Okinawa Americans demand halt of U.S. military base construction


We, people with ancestral ties to Okinawa living in the United States of America, demand the immediate halting of new U.S. military base construction at Henoko, Okinawa. This demand is presented to both governments of Japan and the U.S. The reasons for our demands include, but are not limited to the following:

Irreversible harm to the environment: The construction of the new U.S. military base and subsequent military operations at Henoko will damage Okinawa’s sea, land, and sky. The fragile natural environment of Okinawa has been a source of physical and spiritual nourishment for our ancestors and to harm it threatens the bodies and spirits of the people of Okinawa with whom we have maintained familial, cultural, and spiritual ties. Harming Okinawa’s environment inevitably harms us.

Irreparable harm to democracy and human rights: To know that a large majority of the people in Okinawa do not support new military base construction at Henoko is deeply troubling to us citizens and long-term residents of the U.S who recognize the benefits of a democratic society in which the voices and lives of individuals are equally valued. However, with the backing and support of the U.S. government, the Japanese government is ignoring the will of the people of Okinawa. It is not only the polls that have shown widespread disapproval of Henoko construction, but also the election of politicians who oppose Henoko construction, including the present governor, the mayor of Nago (where Henoko is located), and majority of Okinawa’s Diet representatives, which clearly indicate the overwhelming disapproval of the project itself and of the Japanese government’s use of state power to force Okinawans to accept it.

Irreconcilable identities: The construction of the new U.S. military base in spite of the irreversible damage it will have to Okinawa’s environment and the irreparable harm to the values of democracy and human rights that the U.S. purports to uphold, will make it difficult, if not impossible, to reconcile our identities as Okinawans in the U.S. Toward our Okinawan homeland, we will feel shame in being “American.” Toward our American government, we will feel distrust and fear for its destruction of our homeland and resentment for its hypocrisy.

Further, the forcing of this project through by the Japanese government makes it difficult to find respect for Japan as it reminds us of a long history of Japanese oppression and exploitation of Okinawa. Japan’s recent actions, including last year’s forced construction of U.S. military helipads at nearby Takae, come in a historical context in which Japan forcibly annexed Okinawa in 1879, sacrificed Okinawa as a breakwater to American forces in 1945, handed over Okinawa to U.S. military occupation from 1945 to 1972, and continued to allow the U.S. military to keep 70.6 percent of its Japanese military facilities in Okinawa. In this context, the construction of the new U.S. military base in Okinawa again reveals the Japanese government’s true attitude to Okinawa as a pawn to sacrifice for the sake of the rest of Japan.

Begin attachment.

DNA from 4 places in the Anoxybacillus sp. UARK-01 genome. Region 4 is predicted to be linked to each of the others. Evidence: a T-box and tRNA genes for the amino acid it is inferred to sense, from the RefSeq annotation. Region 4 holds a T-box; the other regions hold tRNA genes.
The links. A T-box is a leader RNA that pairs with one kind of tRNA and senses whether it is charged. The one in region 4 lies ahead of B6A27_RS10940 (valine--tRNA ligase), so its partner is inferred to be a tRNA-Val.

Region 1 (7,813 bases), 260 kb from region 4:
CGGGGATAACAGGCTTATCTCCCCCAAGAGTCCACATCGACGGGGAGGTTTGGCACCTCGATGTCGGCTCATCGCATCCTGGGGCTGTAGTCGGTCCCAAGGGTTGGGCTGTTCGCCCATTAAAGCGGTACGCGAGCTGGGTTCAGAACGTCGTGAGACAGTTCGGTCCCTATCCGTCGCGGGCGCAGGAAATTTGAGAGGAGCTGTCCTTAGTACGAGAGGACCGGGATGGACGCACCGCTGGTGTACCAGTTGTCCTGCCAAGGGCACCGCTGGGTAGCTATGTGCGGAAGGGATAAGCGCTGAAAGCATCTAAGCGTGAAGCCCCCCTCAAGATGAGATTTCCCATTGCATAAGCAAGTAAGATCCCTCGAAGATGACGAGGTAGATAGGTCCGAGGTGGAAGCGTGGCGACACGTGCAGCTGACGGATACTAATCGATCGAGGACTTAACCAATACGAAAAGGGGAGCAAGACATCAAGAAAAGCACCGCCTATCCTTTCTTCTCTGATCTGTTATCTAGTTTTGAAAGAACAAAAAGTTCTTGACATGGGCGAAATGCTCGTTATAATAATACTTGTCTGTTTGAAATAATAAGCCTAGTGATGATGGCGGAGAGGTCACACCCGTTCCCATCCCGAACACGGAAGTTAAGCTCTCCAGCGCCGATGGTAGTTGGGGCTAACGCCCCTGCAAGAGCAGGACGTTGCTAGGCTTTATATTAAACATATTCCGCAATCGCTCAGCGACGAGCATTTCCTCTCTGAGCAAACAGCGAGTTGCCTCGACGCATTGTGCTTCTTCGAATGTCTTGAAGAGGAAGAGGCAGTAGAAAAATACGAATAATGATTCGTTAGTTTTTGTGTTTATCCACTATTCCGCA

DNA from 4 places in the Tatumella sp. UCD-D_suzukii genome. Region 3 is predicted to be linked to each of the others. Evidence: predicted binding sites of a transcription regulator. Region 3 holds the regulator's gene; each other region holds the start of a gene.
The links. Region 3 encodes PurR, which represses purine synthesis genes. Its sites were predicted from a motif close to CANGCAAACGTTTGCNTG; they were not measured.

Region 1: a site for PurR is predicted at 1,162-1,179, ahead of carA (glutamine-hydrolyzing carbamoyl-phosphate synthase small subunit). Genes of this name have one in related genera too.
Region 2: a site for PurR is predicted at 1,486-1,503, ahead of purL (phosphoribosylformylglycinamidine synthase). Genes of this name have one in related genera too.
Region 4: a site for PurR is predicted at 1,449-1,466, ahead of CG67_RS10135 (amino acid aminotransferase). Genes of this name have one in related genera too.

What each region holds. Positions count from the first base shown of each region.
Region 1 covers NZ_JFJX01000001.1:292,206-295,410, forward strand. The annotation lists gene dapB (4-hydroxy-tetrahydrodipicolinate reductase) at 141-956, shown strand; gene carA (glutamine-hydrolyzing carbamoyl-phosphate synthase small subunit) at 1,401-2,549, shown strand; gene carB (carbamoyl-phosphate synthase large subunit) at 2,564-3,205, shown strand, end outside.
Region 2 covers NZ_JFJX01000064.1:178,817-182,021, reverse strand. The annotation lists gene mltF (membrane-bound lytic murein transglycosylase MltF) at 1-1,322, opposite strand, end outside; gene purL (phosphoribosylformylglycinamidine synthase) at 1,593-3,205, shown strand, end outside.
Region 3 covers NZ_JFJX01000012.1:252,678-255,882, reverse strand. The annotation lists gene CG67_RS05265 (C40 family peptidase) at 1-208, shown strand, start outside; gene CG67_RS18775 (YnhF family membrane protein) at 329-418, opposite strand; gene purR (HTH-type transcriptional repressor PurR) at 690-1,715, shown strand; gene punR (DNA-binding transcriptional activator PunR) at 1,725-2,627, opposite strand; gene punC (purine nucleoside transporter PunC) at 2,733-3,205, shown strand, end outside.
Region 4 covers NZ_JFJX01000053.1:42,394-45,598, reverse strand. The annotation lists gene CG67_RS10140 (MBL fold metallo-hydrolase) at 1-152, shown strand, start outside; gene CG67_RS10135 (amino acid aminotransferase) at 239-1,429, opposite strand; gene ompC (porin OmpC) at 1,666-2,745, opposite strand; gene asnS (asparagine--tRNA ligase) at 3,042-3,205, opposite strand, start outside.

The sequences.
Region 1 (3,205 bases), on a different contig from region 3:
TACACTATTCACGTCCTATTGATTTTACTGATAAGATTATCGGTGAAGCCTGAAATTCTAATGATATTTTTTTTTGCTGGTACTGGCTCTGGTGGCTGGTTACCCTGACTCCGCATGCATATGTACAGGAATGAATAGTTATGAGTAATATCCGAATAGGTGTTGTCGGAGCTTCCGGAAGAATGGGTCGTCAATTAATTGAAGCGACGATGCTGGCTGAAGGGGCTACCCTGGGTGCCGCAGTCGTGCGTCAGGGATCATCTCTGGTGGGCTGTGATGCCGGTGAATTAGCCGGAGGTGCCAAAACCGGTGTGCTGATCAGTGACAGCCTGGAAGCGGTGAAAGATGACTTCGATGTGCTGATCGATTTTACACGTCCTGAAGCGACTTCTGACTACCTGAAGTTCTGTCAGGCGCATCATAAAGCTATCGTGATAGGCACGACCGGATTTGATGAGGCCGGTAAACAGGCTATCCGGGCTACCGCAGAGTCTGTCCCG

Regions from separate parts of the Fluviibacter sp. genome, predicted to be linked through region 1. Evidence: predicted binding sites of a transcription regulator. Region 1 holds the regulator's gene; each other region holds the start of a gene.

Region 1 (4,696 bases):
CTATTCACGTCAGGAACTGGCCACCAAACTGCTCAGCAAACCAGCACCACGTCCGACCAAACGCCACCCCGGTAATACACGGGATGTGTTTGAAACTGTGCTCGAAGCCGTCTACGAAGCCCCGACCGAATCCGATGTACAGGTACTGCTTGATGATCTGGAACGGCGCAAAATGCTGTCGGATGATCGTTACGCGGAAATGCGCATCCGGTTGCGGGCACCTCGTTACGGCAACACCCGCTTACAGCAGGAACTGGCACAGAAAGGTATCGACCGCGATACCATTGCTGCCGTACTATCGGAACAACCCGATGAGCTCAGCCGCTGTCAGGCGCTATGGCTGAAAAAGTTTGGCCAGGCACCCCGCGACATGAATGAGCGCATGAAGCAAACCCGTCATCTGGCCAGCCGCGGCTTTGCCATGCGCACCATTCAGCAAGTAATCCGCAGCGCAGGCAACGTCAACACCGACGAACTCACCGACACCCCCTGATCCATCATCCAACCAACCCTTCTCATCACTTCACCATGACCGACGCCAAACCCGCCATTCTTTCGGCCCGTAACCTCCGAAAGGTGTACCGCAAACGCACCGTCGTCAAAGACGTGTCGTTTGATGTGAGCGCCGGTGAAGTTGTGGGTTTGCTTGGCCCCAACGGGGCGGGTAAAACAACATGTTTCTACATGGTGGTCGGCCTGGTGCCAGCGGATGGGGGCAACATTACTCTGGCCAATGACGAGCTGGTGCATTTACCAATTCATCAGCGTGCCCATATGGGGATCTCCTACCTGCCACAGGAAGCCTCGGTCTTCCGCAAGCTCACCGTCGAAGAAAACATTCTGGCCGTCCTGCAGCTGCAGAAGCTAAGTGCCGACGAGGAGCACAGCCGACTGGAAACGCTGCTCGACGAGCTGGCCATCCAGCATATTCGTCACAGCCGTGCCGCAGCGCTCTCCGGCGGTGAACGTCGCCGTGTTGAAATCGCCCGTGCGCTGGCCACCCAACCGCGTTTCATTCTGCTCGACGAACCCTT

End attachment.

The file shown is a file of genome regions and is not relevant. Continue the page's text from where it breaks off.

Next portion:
For the reasons this statement underwrites, we, the Okinawan Diaspora communities across national borders, demand that the U.S. and Japan end the dehumanization of land, people, and nature by stopping the construction of the U.S. military base at Henoko as a step towards democracy, peace and freedom for Okinawans, Japanese, and Americans.

List of signers as of March 13, 2017:
Eriko Ikehara; Wesley Ueunten (Associate Professor in Asian American Studies, San Francisco State University); Ben Kobashigawa (Prof. Emeritus, SFSU); Pete Doktor ([Hawai‘i Okinawa Alliance] and Veterans for Peace-ROCK [Ryukyu Chapter] Working Group Chair);
Amy Sueyoshi; Yoko Fukumura; Joseph Kamiya; JJ Ueunten; Utu Cacaji (Okinawa Times overseas reporter); Laura Kina (Vincent de Paul Professor Art, Media, & Design and Director Critical Ethnic Studies, DePaul University);
Gary Y. Okihiro (Dept. of Social Formations, Columbia University); Annmaria Shimabuku (Assistant Professor, Dept. of East Asian Studies, NYU); Noriko Oyama (Okinawa Peace Appeal in Washington, DC);
Rev. Ronald Y. Nakasone, Ph.D.; Ayano Ginoza; Mitzi Uehara Carter, Ph.D.; Julie Beal; Hisayo Kinjo; Alice Kurima Newberry (Okinawa-American Activist, Veterans For Peace, Associate Member);
Ryan Masaaki Yokota, Ph.D (Instructor, DePaul University); Jane H. Yamashiro, Ph.D (Independent Scholar, Berkeley, CA); Allyson Nakamoto; Eric Wada; Edward Kuba; Selina Higa (Hawai‘i); Shingi Kuniyoshi;
Asako Morton (Florida Okinawa Kenjinkai [Gajimaru-kai] member); John Tasato (Ancestral Homeland: Aza Chunna-Futenma, Ginowan, Okinawa; Member, Hawaii Hui Democracy for Okinawa; Advisor, WUB Hawaii; VP North America/Canada, WUB Network; Past HUOA President; and U.S. Army Veteran); Delaina Thomas; Moe Yonamine; Wallace Kohashikawa Ohana; Ashley Nakanishi Ohana (Naha/Chatan); Judy Miyahira Lindstrom; Carla Stern.
Also endorsed by the Berkeley Peace and Justice Commission and Women for Genuine Security.
The views expressed in the preceding commentary are not necessarily those of the Nichi Bei Weekly.

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